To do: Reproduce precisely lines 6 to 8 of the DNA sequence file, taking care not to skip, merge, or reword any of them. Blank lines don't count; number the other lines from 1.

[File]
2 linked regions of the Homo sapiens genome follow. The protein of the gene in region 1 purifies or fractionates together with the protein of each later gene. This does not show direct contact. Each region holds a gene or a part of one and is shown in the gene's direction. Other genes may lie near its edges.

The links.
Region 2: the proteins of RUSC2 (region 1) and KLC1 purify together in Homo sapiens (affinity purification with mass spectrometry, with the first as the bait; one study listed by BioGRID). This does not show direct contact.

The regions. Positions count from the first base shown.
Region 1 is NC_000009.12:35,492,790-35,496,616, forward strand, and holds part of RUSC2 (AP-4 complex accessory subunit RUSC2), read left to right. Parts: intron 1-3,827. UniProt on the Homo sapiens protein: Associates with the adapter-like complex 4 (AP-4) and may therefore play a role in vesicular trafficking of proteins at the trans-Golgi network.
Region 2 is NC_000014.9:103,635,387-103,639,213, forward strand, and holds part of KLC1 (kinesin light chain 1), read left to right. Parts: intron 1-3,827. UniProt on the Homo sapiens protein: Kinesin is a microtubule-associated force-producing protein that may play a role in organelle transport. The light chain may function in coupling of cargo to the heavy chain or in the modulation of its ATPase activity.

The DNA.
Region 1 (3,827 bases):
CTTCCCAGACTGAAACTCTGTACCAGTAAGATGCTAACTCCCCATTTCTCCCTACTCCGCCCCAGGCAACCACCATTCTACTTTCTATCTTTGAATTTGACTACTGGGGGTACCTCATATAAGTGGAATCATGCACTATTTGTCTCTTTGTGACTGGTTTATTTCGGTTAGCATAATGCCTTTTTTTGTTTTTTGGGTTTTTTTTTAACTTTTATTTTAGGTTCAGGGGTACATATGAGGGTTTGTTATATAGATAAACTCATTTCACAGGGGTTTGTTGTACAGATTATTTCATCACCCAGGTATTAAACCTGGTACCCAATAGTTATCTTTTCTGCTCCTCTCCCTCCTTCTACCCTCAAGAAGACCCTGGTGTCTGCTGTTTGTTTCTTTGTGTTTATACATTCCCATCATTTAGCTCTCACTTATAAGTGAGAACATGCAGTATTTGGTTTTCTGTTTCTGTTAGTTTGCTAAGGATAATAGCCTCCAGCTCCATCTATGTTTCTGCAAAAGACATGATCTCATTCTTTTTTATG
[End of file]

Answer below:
Region 2 is NC_000014.9:103,635,387-103,639,213, forward strand, and holds part of KLC1 (kinesin light chain 1), read left to right. Parts: intron 1-3,827. UniProt on the Homo sapiens protein: Kinesin is a microtubule-associated force-producing protein that may play a role in organelle transport. The light chain may function in coupling of cargo to the heavy chain or in the modulation of its ATPase activity.

The DNA.
Region 1 (3,827 bases):